tagNon-EroticThe Red Herring

The Red Herring

byCallMeBambi©

Author's Note:

This is the first story I've posted to Literotica and, for some reason that defies all of my intuitive reasoning, I have decided to lead with a non-erotic story. Oh well!

This one turned out differently than I had planned when I sat down to write it, and didn't exactly work out with the ending I originally wanted. To that end, I think the ending may end be found to be too "out-of-left-field". If you feel like braving a somewhat choppy story though, please do! I hope you enjoy my first foray into the Literotica community!

Thanks for reading! :)


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How do you begin a lie? To tell a lie is easy; you need only a few words, though no words are best—for the best lies are told in the fewest words. But lies do not begin when they are told. Even the most innocent of lies, like children, are not without fathers or mothers—but where does it begin?

"You wouldn't dream of it!" My wife of seven years sneered, and I began to wonder just how her professional career had flourished as well as it had. A trained therapist herself (though not quite smart enough or motivated enough to have become a psychiatrist), I would have imagined her comprehension of such a situation to be more grounded.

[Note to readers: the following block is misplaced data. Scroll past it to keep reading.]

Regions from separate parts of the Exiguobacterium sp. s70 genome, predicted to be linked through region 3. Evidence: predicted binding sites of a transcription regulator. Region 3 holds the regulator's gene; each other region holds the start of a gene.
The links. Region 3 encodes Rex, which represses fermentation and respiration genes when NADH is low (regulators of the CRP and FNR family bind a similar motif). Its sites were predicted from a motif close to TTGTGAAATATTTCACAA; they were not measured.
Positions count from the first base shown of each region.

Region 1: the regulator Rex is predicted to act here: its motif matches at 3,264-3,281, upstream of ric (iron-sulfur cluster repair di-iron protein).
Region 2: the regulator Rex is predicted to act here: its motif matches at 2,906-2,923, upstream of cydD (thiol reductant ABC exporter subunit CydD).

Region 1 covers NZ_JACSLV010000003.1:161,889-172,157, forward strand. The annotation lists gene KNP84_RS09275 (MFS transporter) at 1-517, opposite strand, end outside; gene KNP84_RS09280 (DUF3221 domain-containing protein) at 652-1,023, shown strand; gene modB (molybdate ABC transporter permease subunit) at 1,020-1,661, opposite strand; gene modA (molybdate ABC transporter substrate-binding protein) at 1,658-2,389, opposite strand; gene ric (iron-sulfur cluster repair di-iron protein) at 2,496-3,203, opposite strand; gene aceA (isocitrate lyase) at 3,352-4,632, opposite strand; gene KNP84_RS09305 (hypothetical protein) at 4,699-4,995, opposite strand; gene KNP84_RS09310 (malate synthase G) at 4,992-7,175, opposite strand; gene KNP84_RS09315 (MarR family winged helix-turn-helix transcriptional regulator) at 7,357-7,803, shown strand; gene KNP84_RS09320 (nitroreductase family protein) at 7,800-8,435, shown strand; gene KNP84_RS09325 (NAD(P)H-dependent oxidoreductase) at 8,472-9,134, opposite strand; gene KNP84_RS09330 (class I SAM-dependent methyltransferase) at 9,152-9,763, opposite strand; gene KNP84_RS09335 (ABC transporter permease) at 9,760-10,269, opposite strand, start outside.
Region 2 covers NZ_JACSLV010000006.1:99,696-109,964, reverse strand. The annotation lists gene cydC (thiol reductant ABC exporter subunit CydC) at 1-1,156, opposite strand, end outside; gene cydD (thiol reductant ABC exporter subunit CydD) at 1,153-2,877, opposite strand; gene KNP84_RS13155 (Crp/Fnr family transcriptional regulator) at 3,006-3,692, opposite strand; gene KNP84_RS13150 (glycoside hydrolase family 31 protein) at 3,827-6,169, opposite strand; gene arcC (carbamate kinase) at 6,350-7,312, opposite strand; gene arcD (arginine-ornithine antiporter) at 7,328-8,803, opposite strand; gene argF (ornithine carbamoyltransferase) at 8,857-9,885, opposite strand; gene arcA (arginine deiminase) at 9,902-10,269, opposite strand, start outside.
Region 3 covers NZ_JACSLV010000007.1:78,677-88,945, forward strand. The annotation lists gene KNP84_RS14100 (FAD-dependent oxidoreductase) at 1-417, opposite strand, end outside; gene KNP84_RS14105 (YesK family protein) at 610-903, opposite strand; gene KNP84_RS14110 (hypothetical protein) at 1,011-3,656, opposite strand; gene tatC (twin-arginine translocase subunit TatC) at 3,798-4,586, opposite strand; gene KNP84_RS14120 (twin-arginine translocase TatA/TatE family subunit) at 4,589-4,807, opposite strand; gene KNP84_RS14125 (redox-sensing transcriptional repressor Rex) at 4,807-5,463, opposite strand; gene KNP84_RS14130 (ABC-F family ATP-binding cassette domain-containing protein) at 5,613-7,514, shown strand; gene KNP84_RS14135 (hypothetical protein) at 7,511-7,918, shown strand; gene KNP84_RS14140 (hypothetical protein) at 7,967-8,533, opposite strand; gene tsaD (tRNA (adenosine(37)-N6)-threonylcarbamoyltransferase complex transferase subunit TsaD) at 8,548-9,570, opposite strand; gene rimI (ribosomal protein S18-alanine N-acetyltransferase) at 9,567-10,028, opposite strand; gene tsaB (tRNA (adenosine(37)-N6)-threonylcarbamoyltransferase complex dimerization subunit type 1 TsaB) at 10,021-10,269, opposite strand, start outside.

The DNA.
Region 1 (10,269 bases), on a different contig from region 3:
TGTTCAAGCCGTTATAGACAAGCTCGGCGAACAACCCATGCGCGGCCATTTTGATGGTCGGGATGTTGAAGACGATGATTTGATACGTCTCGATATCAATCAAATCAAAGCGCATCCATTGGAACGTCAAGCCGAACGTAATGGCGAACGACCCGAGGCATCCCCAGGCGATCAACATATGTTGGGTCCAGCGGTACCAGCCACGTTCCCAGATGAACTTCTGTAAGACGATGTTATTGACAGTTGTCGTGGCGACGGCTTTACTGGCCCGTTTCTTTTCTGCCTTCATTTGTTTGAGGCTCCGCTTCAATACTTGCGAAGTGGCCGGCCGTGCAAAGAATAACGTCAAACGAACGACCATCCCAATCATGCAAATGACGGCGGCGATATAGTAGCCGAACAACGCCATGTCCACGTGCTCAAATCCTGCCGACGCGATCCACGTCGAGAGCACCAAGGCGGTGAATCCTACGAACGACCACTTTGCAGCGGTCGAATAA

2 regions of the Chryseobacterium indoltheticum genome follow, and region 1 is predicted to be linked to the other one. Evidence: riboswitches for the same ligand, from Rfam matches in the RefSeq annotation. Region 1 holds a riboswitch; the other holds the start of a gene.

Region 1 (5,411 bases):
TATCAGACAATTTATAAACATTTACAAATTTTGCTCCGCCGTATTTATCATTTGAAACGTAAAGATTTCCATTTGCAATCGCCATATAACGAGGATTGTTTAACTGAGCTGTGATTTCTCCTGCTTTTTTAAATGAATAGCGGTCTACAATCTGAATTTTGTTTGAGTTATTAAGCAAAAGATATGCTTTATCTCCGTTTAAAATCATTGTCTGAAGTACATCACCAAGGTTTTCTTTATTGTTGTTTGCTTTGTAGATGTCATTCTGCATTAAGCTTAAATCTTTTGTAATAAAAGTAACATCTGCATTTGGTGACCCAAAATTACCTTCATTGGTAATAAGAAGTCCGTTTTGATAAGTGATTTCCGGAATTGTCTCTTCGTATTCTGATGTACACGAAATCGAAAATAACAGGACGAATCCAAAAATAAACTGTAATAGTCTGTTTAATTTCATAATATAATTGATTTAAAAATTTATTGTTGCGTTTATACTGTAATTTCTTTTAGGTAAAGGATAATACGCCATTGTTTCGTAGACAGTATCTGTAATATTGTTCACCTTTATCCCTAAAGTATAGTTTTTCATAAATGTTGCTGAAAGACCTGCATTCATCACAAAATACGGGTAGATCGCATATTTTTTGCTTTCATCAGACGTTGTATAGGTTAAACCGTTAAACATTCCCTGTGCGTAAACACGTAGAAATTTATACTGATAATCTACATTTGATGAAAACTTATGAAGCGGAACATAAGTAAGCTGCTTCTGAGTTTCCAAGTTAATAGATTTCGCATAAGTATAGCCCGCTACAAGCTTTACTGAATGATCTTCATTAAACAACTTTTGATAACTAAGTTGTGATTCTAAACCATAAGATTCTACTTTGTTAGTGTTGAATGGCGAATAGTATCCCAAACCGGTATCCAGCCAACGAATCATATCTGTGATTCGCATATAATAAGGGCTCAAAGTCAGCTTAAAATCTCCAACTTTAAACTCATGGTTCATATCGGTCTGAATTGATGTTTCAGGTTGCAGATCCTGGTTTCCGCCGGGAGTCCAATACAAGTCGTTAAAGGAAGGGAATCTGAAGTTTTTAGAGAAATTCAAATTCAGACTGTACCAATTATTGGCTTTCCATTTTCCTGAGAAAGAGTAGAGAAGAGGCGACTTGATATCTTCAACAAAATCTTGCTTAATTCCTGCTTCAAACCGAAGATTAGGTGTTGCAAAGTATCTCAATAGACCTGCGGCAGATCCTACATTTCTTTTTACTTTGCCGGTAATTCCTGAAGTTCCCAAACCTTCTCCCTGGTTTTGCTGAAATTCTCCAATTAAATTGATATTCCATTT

Here is a man of wealth and status, standing naked on a $2,000 couch, a red petrol can lying on the floor beside him, emptied of its contents only moments ago. On the table in front of him, his clothes are neatly folded and stacked, his cell phone beside them. He holds in his hand a packet of cheap matches, which he could strike to life at any moment and turn the room into an blazing inferno. It would an absurd scene to any onlooker, with her draped in a fur shawl and evening gown by the door, and him, naked but for a book of matches.

And yet, she does not see the direness of this situation—of my situation.

It is an ornate library, one that we built, decorated and kept together. It is the most beautiful part of the entire house, with two floors of books and furniture, and bay windows that catch the sunrise on one side and the sunset on the other. It is like a heart where we put all of our treasures, all of our memories—all of our secrets.

"Oh, I would, I would!" I told her matching her sneer with equal devastation, and shaking the matchbook in my hand. "I would see this whole house burned down to the ground before I left any of it to you!"

I could see a kind of recognition in her eyes then. It was a distant kind of recognition, perhaps toying with the idea of an insignificant memory; perhaps it was a recognition of the room we both stood in; or perhaps it was the passing recognition of my body that she once knew better than me, now naked and slick with gasoline, glistening in the room's soft light. Perhaps she was inebriated—she told me she had been attending a gala, or a social, or some kind of well-to-do, "Save the Something" event that night. Whatever she recognized in that moment, it changed her.

"John ... " she whispered. "This is not how we should be discussing this. Please. Put the matches down."

"You tell me, Andrea—you tell me where you were tonight!" I touched the match to the strip, showing her just how serious I was. She took it as an invitation into the room, her hands outstretched towards me, as though trying to calm me—as though I, her husband, was one of her patients! She continued moving towards me like Cruella de Vil cornering a helpless Dalmatian.